Somin Comments on Virginia Amendment to Limit Use of Eminent Domain
Commenting on Virginia's upcoming vote on a constitutional amendment to limit use of eminent domain, Professor Ilya Somin said, "Virginia has one of the worst state constitutions in the country with regard to property rights."
"Most state constitutions say you can only take property for a public use. But what the Virginia constitution currently says is you can condemn property for any reason the legislature defines as a public use," Somin added.
Local government officials in Virginia fear the amendment could increase the cost of public works projects by allowing land owners to seek damages from local governments if they can prove a loss of profits or of access. Legislators previously passed a law preventing government officials from condemning property for economic development or private use. Supporters of the constitutional amendment believe it would be more permanent that a statutory restriction.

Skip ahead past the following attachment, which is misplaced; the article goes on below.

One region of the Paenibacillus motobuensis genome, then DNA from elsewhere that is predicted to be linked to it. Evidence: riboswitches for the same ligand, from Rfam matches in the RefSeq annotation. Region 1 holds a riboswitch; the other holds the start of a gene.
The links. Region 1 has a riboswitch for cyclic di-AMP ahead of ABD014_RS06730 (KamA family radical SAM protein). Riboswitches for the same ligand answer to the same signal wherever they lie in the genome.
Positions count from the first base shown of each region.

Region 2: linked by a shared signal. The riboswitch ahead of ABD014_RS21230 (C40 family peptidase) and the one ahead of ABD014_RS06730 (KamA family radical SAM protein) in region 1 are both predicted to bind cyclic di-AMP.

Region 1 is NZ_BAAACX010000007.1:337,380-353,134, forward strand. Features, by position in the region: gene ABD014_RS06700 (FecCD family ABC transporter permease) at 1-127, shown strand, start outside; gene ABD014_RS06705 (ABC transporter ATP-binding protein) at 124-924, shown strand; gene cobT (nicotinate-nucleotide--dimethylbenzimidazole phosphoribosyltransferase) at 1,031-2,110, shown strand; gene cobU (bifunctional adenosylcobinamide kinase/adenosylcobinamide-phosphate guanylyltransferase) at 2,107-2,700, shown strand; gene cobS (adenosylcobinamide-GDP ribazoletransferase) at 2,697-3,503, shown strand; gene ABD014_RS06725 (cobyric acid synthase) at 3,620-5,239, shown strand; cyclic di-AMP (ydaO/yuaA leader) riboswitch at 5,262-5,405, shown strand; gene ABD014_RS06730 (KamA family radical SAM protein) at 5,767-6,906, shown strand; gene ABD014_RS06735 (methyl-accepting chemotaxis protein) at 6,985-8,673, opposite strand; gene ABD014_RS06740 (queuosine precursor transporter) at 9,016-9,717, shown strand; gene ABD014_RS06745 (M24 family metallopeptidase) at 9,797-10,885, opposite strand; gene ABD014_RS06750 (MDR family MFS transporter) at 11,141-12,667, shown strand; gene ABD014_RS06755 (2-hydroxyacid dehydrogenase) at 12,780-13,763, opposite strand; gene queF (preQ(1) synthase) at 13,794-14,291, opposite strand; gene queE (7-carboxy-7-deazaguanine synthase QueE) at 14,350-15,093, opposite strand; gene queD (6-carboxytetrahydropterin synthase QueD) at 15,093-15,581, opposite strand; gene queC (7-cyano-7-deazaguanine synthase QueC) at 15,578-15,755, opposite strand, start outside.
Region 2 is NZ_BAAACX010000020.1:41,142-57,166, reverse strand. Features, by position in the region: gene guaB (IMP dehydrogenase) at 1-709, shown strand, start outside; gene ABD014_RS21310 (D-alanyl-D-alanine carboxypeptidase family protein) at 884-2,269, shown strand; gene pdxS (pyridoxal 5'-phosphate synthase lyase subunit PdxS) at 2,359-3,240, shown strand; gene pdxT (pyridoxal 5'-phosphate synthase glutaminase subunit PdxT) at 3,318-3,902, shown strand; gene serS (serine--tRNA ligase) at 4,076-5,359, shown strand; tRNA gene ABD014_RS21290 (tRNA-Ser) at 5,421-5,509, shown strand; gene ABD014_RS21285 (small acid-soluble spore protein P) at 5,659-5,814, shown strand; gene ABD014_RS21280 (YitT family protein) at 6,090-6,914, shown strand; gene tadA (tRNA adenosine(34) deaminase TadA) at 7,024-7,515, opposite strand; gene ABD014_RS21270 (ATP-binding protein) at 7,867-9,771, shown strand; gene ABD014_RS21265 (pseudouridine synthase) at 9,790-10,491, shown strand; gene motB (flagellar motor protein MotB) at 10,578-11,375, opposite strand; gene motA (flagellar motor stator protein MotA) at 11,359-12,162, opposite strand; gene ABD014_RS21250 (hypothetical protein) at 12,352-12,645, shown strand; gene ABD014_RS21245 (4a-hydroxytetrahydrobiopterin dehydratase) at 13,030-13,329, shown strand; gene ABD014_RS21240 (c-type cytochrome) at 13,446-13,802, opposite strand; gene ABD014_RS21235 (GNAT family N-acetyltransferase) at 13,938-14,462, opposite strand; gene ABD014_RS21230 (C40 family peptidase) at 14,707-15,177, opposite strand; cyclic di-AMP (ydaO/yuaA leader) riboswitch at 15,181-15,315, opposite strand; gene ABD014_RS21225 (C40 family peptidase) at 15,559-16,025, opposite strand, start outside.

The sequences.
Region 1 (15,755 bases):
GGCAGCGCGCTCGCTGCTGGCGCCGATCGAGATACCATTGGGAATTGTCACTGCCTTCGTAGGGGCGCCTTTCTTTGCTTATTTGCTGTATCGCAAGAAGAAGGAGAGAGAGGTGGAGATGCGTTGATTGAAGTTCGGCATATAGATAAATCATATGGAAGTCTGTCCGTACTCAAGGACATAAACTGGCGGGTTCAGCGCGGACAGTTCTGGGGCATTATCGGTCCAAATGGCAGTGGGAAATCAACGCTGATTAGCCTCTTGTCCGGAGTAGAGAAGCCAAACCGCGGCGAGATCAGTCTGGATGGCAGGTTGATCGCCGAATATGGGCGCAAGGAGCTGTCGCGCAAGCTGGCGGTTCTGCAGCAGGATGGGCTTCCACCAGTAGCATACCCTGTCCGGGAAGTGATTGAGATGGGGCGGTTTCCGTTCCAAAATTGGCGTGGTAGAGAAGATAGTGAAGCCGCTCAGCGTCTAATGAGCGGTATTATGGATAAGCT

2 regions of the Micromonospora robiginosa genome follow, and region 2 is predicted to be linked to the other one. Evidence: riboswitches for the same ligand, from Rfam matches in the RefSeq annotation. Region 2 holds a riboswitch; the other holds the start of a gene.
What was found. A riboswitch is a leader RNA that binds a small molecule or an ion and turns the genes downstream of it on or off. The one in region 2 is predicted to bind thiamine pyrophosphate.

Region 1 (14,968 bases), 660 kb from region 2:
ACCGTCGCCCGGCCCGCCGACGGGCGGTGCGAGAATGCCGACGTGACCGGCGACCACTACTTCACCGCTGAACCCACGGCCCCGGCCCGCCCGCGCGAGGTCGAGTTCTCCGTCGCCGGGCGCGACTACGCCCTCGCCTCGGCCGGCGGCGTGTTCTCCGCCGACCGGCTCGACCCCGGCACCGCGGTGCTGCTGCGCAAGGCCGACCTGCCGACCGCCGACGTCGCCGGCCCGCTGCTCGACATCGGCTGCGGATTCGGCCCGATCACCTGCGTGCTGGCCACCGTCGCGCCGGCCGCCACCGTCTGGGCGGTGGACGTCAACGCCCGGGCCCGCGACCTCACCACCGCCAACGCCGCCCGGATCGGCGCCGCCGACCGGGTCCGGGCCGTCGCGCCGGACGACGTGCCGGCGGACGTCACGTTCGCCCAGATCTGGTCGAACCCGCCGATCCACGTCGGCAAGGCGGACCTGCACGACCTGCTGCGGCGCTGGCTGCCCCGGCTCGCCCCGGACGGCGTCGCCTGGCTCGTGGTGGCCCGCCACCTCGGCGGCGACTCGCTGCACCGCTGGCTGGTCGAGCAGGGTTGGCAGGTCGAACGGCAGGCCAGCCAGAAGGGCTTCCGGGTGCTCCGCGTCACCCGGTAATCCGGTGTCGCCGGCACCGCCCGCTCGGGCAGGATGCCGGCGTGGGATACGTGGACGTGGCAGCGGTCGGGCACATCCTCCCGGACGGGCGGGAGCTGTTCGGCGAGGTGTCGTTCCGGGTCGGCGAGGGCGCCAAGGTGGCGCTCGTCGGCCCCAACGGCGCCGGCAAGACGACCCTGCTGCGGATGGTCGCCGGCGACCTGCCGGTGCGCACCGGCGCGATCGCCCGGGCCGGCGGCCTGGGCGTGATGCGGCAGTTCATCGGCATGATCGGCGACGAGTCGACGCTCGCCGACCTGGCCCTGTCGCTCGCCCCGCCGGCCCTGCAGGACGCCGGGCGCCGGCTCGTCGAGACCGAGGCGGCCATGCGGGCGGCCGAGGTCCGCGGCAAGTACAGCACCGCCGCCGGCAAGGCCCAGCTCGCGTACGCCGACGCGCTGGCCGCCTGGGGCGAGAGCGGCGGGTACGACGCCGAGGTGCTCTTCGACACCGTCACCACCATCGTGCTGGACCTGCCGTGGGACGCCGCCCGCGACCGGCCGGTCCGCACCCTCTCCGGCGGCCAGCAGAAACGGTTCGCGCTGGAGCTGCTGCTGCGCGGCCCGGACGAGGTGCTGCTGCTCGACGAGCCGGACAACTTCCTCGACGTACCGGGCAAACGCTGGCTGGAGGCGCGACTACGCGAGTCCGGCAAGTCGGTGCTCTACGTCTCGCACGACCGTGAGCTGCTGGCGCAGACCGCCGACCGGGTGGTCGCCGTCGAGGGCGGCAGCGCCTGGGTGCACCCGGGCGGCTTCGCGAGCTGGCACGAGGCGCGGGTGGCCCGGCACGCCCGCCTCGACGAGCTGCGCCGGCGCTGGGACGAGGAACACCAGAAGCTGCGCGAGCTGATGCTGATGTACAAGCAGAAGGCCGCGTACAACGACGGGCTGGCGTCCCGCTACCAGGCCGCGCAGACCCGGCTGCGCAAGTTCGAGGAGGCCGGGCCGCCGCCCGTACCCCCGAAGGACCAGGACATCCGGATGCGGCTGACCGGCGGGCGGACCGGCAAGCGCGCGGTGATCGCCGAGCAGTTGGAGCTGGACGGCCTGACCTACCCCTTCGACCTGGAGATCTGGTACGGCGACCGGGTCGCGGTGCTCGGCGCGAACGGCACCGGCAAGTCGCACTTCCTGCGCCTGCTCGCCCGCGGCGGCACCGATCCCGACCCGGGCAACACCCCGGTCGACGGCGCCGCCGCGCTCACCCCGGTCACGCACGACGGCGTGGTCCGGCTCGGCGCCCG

"Institutionalizing it in the constitution prevents the legislature from backsliding on this later as they would quite possibly be inclined to do as public opinion moves on to other issues," Somin says. "In the short run, that part of the amendment would change very little, but it would entrench this against future change by the legislature, which I think is very important."
Voters to Determine Fate of Amendment to Limit Use of Eminent Domain, Alexandria Gazette Packet, October 29, 2012. By Michael Lee Pope.
"The language of the amendment goes beyond codifying the existing prohibition against taking private land for public use. It also creates a new way for landowners to seek damages from local governments if they can prove in court that they have lost access or profits. That concerns local government leaders who are worried that the new limitations might dramatically increase the cost of public works projects while inflicting unintended consequences on unsuspecting property owners."